Saturday, February 09, 2008
Roxanne Meyer's Ascendancy (Interview and PHOTOGRAPHY)
Interview with Roxanne Meyer
Something is wrong. The swimmer in the lane next to me is kicking my butt badly. I am swimming freestyle and she – yes, a sweet doll of a girl - is keeping pace with me, and she’s just kicking. I check under water for fins. No fins. I catch my breath. A naughty smile betrays that a lot is happening inside the pretty head of Roxanne Meyer. Nick van der Leek finds out more about this startling young talent.
NVDL: Is swimming tough?
Rox: Yes it is. Very. Everything about it is tough. It’s a very lonely sport. And the hours you have to spend in the water. It becomes very monotonous. But the end results… You do get those times… Look I suppose people have asked me, ‘Why do I do it?’ And for a long time there is like no reward. And then there’s this glimmer of light, and I swear, that makes it all worth it. You’ll do a race, and you might not win, but all that time you sacrificed to get that split second off…you learn to appreciate the little things. And that’s what I’ve learned to do, you know. Everything used to come so easy to me, when I was 11; I used to break records by 4 or 5 seconds. And if I didn’t improve the next time by the same amount I’d be like: ‘What the hell’s going on?’ Now if it’s half a second or a second I am so happy and grateful.
NVDL: Because it does seem designed to break virtually everyone. At the highest level, the difference between first second and third is such a tiny fraction, and then the rest are, you know, just forgotten.
Rox: Exactly. You have to be mentally strong in all aspects. Like race tough, and train tough –
NVDL: And cold tough.
Rox: Yes. Gees. And those mornings…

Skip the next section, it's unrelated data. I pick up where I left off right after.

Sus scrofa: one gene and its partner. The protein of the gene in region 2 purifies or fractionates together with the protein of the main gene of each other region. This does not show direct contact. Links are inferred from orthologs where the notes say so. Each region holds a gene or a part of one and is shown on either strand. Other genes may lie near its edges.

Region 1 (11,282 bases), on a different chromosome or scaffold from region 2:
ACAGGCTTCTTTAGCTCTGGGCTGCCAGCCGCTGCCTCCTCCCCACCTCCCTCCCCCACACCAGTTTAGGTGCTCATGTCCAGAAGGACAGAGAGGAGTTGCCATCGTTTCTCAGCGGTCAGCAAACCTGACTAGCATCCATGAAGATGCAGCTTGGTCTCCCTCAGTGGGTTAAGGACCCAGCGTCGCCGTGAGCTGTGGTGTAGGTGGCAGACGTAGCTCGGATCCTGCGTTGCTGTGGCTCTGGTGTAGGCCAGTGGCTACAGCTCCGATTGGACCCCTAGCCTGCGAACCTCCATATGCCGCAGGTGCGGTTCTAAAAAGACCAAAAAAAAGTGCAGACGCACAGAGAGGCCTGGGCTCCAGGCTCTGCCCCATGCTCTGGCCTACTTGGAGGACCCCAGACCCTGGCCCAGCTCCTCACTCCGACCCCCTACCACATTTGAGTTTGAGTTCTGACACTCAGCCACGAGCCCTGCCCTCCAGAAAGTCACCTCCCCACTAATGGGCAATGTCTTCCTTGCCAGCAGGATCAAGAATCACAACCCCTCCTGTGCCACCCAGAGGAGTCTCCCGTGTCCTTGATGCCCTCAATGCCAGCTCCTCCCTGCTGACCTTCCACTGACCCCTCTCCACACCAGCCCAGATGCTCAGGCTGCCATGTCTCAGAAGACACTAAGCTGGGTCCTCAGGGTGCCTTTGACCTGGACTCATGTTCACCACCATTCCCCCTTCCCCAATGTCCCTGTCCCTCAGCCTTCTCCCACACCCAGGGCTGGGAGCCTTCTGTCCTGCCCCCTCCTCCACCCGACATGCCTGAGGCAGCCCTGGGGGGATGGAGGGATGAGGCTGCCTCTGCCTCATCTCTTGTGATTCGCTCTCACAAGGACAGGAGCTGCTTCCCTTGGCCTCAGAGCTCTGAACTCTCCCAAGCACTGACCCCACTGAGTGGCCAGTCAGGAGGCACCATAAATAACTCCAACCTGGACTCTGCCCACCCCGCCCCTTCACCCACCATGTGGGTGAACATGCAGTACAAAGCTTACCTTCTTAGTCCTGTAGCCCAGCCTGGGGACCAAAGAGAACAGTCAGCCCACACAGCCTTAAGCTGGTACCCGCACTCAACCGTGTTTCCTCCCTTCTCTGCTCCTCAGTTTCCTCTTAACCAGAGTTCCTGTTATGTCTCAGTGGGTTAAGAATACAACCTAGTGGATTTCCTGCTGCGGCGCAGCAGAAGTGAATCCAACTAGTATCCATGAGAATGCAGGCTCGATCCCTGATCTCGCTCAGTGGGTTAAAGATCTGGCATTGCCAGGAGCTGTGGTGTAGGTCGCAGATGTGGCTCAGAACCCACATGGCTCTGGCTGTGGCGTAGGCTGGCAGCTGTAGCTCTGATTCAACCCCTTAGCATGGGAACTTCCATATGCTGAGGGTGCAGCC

NVDL: I was sort’ve surprised – maybe not the right word – but it got me thinking when I asked you how your workout was when we were leaving, and you were like: ‘I enjoyed it.’ I thought you might have said ‘good’ then, or something. So that’s quite interesting.
Rox: Yes. I LOVE swimming. I just really… I think the thing is in general I over-analyse things a lot, in every situation. Swimming just gives me an opportunity…it helps me relax, to stop overanalyzing. I’m just free and all I have to do is count my lengths, up and down. And by the end I’m so revitalized. It also gives me clarity.
NVDL: So normally in the average week do you not train on one day?
Rox: I make it a point to do something on those days; like a spinning class. Because if you do extra it’s one extra day that no one else is using. It’s puts you like…one step ahead. That’s what I believe and I’m always going to do that. So for the past few months I’ve been training like that; so I have been training on a Sunday. So I have been training seven days a week, you know.
NVDL: It’s interesting isn’t it? There’s the rule of thumb that one needs to rest. On the other hand, you’re definitely not getting any faster when you’re sitting on the couch for the whole day…I mean, you’ve got to be going slightly backwards…and a lot of great sportsmen talk about active rest. You train less, but you never take a day off completely. It’s hardcore, but that’s what you’ve got to do. But you do have fun right? When you were in Cape Town you did go out sometimes didn’t you?
Rox: Like other normal nineteen year olds.
On The Beach
NVDL: And you say you went to the beach once; for just one day.
NVDL: What did you do on the beach?
Rox: I just tanned. I don’t go into the sea at all, ever.
NVDL: Why not?
Rox: Because I’m scared of sharks.
NVDL: That just doesn’t make any sense. You’re a swimmer.
Rox: I never go into the sea. The last time I went into the sea was like…
NVDL: Most people…like…er…. Hang on, let’s just put things into perspective: of all the people in the world, your odds of a shark actually catching up to you and chowing you…I dunno, but it’s something nuts like a gazillion to one against.
Rox: But I could be that person that gets bitten by a shark. I’m not going to take that chance.
NVDL: So when you’re at the beach you’re like someone that can’t swim. You sort’ve…
Rox: I just stand around. Maybe dip my toe in.
NVDL: That’s actually crazy; I hope you realize that.
Rox: Well I am just very scared of sharks. I’ll stand with my toes in the water but that’s as far as it goes. I won’t go further. Cos people have been bitten by sharks in ankle deep water.
NVDL: I think you need to loosen up.
Rox: No; well I don’t. I’m happy like this. It’s true. Because I’m careful. I don’t like to take chances.
NVDL: But you must have fun in the water.
Rox: But I have fun in other ways. I have LOTS of fun in my life.
Rox: I don’t have to go into the sea to have fun,
NVDL: How do you have fun? I’d like to know.
Rox: I go out, I meet new people, friends.
NVDL: So it’s a sort’ve socializing thing.
Rox: I thrive on socializing.